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Objects of Allure

COMPILED BY THE FASHION STAFF

The April issue of the new Conde Nast beauty magazine, Allure, leads with a story about L.A. beauty. So what does a New York-based magazine have to say about Angelenos? “We think of Los Angeles as the beauty capital of the country, if not the world,” gushed editor-in-chief Linda Wells, in town recently to promote the March debut issue. Wells says writer Joan Kron approaches the subject of L.A. beauty “like an anthropologist.” But does Allure give in to the L.A. beach bunny/bimbo stereotype? Wells doesn’t give out advance copies but offers one tidbit: “Kron writes that L.A. women have whiplash hair; they have so much hair they whip around that they practically need a chiropractor on retainer.”

ROAD WEARY: The palatial Amen Wardy store in Newport Beach is history. It closed March 1 with little fanfare--only letters to loyal customers telling them “the one-man operation” would have only one store. Wardy, who moved to Beverly Hills after opening a Rodeo Drive store last year, says he couldn’t take the commute to Newport Beach. But he expects his Orange County clientele to make the trek and says he prefers the Rodeo Drive location “because it attracts people from all over the world.” He denies rumors that he closed the flagship store because of financial problems, including unpaid bills from designers who refuse to ship him merchandise. “I have the lines I always had,” Wardy said. “The only lines I’m not carrying are Valentino and Ungaro, because they have their own stores on Rodeo Drive--and Escada, because they are going to open a store.”

JEWELS DU JOUR: No one in the crowd, including Barbara Davis and Candy Spelling, minded the recent lunch menu at The Bistro Garden, Beverly Hills. There was a table each of rubies, emeralds, diamonds as well as a special Tiffany collection. Guests were invited to try on the tempting centerpieces between courses as an aperitif to Christie’s jewelry auction, to be held April 24 in Beverly Hills. “There will be about 300 items of jewelry for auction from several estate collections,” said Stephen Lash, a Christie’s vice president. “And the new luxury tax doesn’t effect us because these are all resale items.”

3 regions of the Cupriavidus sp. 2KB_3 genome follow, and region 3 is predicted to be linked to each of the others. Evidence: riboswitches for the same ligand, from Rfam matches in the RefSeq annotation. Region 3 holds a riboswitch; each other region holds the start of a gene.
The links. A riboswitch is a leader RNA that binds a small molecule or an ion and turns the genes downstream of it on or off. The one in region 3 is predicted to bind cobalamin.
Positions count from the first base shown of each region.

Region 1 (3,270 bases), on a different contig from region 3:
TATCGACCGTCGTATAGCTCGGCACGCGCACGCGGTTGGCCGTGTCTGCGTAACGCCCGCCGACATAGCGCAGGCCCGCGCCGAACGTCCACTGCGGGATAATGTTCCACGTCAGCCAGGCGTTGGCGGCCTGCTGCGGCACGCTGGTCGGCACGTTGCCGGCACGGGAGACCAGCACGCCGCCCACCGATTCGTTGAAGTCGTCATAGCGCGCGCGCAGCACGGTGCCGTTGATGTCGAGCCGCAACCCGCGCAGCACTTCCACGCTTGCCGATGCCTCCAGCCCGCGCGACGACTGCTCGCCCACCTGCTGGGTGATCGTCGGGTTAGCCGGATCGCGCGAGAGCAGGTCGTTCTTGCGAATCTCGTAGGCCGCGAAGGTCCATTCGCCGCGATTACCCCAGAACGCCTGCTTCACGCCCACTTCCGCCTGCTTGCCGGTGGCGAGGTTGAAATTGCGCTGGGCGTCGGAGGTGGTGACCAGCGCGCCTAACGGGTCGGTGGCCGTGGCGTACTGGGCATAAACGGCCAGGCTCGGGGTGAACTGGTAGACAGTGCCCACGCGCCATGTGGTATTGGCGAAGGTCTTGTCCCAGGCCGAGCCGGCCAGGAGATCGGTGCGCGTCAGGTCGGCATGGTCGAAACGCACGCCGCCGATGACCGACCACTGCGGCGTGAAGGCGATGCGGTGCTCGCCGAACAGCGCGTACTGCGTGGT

SHAMPOO COCKTAILS ANYONE?: Celeb hair stylist Tina Cassaday believed that what is good for the hair is food for the body. She advocates natural remedies for damaged hair, like avocado for split ends, cantaloupe for Vitamin C and papaya for elasticity. Later this month, Cassaday will open a new salon in Beverly Hills that features a combination juice bar and hair-care product dispensary. Her clients, Jamie Lee Curtis, Nicole Kidman and mega-maned Michael Landon, will be able to order cocktails or conditioners made of fruit, yogurt, honey, molasses, quail eggs and cayenne pepper.

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ART AND SOLE: “Miss Saigon,” the hit London musical, will have a new look when it opens in New York in April. Lead players Jonathan Pryce and Lea Salonga will still be there, but the original costumes have been scrapped, says assistant costume designer John Glaser. The new wardrobe includes 56 pairs of black canvas high-tops with “commando soles” by Na Na. The costume designer, Suzy Benzinger, found the shoes at the Na Na shop in New York, and the $42 style is available at the company’s Santa Monica store, where they are officially called the “Highlander” and unofficially referred to as the “vegetarian,” because they are popular with customers who will not wear leather.

CHANGE OF ADDRESS: Coty award winner Piero Dimitri has developed such a stable of celebrity clients that the New York- based fashion designer plans to unveil a Hollywood design studio across the street from the Roxy on Sunset Boulevard. The two-floor studio featuring custom and ready-to-wear designs will be open by appointment only, to the public and to regulars George Hamilton, Linda Evans, Morgan Fairchild and Kathy Lee Gifford. Jo Ann Miller, company spokeswoman, says Dimitri will also use the new studio to design costumes for feature films.


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